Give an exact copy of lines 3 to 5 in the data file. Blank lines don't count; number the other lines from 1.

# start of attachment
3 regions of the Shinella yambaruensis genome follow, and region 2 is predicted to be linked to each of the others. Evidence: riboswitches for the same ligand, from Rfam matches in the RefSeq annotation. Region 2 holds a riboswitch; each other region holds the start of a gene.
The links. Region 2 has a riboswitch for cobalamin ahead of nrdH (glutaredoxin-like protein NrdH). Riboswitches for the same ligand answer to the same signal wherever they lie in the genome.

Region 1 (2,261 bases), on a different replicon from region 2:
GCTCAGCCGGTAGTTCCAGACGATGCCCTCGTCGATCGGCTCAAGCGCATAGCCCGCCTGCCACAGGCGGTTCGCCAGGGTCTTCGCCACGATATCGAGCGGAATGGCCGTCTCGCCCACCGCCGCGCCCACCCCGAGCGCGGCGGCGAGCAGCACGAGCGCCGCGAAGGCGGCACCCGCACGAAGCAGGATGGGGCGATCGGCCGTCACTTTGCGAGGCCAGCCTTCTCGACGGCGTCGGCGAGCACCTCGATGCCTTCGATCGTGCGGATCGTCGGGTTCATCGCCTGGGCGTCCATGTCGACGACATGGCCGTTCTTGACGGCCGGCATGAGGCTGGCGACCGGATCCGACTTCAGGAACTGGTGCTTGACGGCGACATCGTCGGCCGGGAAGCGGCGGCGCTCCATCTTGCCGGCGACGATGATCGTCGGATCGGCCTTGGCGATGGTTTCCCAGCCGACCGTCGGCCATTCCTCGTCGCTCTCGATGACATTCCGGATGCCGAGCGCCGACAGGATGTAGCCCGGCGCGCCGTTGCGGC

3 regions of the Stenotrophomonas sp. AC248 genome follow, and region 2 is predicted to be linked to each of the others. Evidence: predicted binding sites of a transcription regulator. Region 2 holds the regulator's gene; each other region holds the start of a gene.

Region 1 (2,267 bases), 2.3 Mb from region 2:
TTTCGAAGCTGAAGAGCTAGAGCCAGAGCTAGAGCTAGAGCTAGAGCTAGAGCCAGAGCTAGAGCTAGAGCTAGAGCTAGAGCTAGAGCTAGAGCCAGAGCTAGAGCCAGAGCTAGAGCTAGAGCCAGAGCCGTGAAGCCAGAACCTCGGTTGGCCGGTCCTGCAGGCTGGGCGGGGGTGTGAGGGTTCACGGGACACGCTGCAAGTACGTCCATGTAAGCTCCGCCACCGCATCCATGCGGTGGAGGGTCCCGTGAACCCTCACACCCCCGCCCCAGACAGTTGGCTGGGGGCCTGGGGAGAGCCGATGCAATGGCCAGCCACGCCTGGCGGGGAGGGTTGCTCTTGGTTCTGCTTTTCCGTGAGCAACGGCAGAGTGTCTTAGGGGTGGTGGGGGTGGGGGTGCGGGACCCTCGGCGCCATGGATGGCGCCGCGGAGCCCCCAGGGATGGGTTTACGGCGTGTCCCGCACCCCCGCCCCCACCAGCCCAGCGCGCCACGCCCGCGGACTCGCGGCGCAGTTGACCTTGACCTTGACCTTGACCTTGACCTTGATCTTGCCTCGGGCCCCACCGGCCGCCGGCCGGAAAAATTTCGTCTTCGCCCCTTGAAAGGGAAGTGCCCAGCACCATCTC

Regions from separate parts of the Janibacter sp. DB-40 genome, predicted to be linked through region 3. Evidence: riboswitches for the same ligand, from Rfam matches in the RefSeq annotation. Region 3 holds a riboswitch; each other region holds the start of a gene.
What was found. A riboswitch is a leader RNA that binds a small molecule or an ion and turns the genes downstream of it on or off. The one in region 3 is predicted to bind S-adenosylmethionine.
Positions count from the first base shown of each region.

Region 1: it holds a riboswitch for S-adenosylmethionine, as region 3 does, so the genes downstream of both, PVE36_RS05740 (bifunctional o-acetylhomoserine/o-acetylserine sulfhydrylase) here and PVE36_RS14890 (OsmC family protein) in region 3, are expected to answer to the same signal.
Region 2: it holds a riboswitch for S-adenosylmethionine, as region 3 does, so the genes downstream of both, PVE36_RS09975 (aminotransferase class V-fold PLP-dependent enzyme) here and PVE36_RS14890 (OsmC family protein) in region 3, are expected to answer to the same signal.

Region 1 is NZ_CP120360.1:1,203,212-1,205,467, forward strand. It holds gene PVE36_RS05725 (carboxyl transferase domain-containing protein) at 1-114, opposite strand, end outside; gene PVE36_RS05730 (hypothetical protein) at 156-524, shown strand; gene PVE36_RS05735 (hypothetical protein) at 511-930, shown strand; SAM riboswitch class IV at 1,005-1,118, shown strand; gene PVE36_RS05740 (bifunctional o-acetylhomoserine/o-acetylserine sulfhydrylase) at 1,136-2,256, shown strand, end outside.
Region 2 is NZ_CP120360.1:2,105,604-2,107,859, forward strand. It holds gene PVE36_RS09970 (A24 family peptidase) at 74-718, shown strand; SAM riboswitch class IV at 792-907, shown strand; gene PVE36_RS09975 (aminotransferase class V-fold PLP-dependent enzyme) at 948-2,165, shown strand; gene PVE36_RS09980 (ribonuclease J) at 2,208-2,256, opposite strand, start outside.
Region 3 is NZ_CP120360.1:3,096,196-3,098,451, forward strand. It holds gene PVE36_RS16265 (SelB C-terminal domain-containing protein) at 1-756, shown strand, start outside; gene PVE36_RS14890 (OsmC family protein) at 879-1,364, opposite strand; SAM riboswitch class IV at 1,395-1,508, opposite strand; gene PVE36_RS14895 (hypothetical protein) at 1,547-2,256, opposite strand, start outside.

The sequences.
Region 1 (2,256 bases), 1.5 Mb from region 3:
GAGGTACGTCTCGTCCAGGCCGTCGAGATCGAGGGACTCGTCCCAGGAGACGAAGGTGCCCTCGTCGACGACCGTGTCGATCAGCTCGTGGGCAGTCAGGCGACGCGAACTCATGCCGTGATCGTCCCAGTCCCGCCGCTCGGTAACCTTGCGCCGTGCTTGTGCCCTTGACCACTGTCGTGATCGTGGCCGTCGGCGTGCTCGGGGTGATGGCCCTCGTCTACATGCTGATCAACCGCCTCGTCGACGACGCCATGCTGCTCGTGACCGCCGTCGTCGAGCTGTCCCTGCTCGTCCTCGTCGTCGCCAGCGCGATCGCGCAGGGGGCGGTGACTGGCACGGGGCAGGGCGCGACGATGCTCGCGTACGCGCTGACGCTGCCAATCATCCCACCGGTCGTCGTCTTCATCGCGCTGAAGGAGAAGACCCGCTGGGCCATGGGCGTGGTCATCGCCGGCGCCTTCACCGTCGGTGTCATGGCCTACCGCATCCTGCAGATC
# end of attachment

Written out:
Region 1 (2,261 bases), on a different replicon from region 2:
GCTCAGCCGGTAGTTCCAGACGATGCCCTCGTCGATCGGCTCAAGCGCATAGCCCGCCTGCCACAGGCGGTTCGCCAGGGTCTTCGCCACGATATCGAGCGGAATGGCCGTCTCGCCCACCGCCGCGCCCACCCCGAGCGCGGCGGCGAGCAGCACGAGCGCCGCGAAGGCGGCACCCGCACGAAGCAGGATGGGGCGATCGGCCGTCACTTTGCGAGGCCAGCCTTCTCGACGGCGTCGGCGAGCACCTCGATGCCTTCGATCGTGCGGATCGTCGGGTTCATCGCCTGGGCGTCCATGTCGACGACATGGCCGTTCTTGACGGCCGGCATGAGGCTGGCGACCGGATCCGACTTCAGGAACTGGTGCTTGACGGCGACATCGTCGGCCGGGAAGCGGCGGCGCTCCATCTTGCCGGCGACGATGATCGTCGGATCGGCCTTGGCGATGGTTTCCCAGCCGACCGTCGGCCATTCCTCGTCGCTCTCGATGACATTCCGGATGCCGAGCGCCGACAGGATGTAGCCCGGCGCGCCGTTGCGGC

3 regions of the Stenotrophomonas sp. AC248 genome follow, and region 2 is predicted to be linked to each of the others. Evidence: predicted binding sites of a transcription regulator. Region 2 holds the regulator's gene; each other region holds the start of a gene.